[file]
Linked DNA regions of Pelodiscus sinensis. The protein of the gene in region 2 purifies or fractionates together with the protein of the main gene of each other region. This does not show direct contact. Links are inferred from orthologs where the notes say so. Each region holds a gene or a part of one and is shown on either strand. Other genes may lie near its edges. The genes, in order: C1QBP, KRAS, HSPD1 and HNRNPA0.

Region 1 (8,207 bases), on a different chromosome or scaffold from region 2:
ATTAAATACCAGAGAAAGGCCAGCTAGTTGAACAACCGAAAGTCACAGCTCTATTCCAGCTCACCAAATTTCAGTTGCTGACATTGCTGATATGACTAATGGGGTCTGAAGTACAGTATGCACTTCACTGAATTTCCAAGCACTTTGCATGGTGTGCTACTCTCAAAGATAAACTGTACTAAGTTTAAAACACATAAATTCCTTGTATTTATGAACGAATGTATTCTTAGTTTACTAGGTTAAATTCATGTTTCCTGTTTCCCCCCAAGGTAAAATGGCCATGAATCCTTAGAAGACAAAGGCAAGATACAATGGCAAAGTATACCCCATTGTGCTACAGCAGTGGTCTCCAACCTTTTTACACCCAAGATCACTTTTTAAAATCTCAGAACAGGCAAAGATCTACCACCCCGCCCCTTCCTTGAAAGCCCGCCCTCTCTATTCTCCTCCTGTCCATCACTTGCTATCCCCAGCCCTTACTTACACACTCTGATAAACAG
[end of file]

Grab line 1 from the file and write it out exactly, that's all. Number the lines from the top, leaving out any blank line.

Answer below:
Linked DNA regions of Pelodiscus sinensis. The protein of the gene in region 2 purifies or fractionates together with the protein of the main gene of each other region. This does not show direct contact. Links are inferred from orthologs where the notes say so. Each region holds a gene or a part of one and is shown on either strand. Other genes may lie near its edges. The genes, in order: C1QBP, KRAS, HSPD1 and HNRNPA0.